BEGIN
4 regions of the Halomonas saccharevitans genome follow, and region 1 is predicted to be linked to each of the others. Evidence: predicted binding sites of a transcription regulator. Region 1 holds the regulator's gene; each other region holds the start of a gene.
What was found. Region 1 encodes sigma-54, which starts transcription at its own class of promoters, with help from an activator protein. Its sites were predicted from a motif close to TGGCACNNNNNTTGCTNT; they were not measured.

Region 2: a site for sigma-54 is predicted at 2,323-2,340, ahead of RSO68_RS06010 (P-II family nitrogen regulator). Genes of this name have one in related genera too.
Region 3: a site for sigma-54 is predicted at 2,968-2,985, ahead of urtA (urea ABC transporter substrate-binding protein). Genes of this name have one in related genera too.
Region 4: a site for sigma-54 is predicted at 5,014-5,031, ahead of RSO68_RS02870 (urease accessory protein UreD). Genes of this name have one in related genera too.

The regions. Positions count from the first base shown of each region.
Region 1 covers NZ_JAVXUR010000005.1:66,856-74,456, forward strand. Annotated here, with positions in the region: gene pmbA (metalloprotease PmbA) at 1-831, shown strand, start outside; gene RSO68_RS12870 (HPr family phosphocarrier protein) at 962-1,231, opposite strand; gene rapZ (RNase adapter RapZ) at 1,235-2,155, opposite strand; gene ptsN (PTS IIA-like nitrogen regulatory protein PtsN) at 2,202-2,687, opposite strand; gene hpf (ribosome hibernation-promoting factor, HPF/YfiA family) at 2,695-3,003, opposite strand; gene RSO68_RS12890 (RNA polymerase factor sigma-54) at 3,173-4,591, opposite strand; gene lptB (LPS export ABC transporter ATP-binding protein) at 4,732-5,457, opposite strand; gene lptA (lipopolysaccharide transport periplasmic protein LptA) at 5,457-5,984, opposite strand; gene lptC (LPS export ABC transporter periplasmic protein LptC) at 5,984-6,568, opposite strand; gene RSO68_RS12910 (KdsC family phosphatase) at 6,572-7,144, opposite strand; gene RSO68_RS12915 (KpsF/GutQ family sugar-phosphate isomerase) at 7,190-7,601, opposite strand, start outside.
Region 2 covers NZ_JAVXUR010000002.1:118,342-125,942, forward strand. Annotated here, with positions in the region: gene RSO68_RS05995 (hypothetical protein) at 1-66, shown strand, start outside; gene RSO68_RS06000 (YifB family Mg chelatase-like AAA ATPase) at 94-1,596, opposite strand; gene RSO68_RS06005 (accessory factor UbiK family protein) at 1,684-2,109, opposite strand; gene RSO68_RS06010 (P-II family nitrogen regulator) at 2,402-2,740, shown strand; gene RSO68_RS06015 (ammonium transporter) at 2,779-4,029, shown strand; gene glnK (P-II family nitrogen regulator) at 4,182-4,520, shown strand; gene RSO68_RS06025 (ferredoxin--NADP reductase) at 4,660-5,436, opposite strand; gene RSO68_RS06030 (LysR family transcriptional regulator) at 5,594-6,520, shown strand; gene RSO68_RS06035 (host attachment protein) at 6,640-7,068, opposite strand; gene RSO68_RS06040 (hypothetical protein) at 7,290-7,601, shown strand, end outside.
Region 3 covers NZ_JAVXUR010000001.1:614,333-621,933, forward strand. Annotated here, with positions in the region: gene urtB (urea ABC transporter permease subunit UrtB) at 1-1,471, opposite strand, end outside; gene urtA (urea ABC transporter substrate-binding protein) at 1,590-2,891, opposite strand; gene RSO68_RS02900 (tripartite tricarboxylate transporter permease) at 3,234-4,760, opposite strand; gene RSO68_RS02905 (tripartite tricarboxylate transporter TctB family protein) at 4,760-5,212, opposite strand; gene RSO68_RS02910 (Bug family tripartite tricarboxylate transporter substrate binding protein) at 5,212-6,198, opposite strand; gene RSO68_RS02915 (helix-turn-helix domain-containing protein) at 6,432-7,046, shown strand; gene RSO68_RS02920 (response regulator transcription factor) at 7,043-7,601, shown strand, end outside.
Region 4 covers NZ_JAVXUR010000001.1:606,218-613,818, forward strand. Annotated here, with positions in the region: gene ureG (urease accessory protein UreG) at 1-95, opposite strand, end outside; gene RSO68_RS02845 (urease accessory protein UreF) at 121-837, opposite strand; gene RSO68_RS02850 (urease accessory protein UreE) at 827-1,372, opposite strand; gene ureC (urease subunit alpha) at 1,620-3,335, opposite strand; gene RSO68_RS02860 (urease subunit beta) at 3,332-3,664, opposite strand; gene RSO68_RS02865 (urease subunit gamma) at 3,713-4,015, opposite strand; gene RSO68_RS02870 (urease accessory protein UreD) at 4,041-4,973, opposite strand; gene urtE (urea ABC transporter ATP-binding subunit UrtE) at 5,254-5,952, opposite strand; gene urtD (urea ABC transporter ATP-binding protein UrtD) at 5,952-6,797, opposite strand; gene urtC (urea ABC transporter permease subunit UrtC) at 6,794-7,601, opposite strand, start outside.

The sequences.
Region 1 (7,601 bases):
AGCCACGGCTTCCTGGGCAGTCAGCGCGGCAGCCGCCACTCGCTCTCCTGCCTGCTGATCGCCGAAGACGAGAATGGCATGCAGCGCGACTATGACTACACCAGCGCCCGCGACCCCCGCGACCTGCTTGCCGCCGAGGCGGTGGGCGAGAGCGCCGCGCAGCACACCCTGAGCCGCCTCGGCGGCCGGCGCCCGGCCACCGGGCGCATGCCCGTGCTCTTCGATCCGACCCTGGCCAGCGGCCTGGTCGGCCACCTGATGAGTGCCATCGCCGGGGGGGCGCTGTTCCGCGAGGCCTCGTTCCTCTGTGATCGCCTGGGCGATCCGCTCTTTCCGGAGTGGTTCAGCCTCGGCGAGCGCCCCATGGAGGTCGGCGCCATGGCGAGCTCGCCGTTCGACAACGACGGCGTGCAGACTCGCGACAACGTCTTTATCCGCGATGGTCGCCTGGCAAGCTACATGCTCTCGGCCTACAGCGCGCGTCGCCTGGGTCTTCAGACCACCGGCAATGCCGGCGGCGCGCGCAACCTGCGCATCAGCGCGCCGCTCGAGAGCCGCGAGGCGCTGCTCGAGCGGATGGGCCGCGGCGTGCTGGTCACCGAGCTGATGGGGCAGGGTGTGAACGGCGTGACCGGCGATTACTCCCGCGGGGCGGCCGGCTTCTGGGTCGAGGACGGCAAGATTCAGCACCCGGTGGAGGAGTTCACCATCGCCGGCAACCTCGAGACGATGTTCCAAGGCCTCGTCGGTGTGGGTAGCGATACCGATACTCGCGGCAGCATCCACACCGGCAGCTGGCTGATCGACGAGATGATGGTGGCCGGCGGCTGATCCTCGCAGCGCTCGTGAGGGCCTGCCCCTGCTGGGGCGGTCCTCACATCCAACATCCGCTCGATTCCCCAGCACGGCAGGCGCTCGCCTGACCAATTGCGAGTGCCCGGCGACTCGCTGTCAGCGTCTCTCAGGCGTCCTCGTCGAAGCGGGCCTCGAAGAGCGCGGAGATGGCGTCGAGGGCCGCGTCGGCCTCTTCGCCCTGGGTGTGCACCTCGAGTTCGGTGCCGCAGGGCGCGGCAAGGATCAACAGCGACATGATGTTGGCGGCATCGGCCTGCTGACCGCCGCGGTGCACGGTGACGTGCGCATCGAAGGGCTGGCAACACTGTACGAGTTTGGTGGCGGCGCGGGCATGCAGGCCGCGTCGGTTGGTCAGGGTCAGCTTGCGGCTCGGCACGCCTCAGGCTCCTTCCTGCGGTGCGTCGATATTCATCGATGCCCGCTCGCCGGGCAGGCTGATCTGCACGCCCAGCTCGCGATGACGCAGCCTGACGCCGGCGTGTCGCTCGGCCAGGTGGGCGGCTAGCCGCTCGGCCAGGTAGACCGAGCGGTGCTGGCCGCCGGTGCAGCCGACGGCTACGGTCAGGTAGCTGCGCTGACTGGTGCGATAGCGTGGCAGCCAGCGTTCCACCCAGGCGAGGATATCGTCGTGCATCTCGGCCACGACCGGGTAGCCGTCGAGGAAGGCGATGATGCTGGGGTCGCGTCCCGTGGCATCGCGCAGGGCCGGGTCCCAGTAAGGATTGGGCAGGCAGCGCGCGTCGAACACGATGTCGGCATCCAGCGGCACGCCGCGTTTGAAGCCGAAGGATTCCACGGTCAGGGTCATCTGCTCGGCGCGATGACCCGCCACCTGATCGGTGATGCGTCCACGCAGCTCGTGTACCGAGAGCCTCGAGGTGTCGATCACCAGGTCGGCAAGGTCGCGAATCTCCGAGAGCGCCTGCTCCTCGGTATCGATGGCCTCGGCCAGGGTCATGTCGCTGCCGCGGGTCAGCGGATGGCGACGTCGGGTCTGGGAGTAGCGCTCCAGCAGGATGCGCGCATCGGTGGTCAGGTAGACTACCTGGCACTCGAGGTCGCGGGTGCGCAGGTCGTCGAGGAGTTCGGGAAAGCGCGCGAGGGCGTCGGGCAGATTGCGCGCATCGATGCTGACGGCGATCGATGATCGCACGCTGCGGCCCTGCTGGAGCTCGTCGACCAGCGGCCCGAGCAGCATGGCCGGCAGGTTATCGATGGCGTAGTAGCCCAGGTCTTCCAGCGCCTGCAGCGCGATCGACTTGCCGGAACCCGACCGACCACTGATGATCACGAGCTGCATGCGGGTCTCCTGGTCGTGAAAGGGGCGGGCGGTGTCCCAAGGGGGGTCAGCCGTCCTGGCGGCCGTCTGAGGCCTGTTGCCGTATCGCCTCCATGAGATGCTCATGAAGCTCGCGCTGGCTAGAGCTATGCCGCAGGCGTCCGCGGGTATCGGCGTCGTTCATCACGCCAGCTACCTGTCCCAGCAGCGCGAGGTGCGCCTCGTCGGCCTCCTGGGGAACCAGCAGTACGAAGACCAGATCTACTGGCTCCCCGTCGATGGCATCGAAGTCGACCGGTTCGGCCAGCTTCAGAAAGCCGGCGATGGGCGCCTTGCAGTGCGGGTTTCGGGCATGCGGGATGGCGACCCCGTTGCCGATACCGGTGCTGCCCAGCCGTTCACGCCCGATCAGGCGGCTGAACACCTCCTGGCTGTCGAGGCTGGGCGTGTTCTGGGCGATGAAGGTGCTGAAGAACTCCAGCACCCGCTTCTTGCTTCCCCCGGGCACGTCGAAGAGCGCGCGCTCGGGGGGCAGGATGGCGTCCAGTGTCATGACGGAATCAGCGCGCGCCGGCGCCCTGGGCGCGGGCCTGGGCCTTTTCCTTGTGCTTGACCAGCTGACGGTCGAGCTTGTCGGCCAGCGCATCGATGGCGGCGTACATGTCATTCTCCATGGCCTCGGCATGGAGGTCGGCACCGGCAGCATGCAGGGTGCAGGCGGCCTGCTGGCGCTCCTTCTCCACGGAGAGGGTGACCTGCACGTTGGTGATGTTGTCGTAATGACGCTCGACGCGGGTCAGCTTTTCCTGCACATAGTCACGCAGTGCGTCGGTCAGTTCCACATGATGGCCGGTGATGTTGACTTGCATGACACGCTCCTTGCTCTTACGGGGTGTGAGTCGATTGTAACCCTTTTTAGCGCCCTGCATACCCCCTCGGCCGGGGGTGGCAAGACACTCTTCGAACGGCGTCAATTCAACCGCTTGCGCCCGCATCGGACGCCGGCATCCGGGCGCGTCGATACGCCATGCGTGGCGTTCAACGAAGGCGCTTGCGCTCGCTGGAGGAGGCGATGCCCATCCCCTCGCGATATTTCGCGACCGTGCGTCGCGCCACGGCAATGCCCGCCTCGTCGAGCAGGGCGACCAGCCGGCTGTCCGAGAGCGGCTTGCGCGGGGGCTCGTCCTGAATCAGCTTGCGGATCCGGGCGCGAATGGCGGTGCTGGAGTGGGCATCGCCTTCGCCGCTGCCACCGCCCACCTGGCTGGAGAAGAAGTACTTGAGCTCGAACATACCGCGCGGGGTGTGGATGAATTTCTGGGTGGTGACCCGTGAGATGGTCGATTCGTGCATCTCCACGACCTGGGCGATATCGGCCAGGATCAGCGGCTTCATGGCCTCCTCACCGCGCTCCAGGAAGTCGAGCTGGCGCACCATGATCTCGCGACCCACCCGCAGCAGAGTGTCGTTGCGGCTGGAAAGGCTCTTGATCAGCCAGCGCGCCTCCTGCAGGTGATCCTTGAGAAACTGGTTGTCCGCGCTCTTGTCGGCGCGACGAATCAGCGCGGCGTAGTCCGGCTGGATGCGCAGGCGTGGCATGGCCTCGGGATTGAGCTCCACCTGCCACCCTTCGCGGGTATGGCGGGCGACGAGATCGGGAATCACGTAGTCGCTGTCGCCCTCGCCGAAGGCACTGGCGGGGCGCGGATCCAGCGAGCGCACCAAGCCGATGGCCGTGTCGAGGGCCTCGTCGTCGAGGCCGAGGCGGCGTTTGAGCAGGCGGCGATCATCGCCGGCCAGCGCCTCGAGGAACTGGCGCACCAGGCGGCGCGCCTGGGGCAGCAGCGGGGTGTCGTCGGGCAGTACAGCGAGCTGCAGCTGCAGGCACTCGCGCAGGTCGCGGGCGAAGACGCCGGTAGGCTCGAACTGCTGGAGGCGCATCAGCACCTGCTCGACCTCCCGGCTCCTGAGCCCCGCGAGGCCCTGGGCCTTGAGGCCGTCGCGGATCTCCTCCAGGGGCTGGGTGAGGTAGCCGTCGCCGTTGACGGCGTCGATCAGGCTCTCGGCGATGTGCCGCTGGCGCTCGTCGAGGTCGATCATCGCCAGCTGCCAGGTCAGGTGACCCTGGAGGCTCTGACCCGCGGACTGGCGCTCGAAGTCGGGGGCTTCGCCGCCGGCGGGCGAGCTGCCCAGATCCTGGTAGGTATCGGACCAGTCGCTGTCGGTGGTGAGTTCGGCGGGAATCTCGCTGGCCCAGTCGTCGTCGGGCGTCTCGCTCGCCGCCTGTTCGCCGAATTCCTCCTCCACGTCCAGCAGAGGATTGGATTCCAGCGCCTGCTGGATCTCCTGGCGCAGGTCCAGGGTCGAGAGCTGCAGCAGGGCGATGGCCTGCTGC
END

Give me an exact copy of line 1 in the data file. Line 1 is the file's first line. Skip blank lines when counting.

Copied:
4 regions of the Halomonas saccharevitans genome follow, and region 1 is predicted to be linked to each of the others. Evidence: predicted binding sites of a transcription regulator. Region 1 holds the regulator's gene; each other region holds the start of a gene.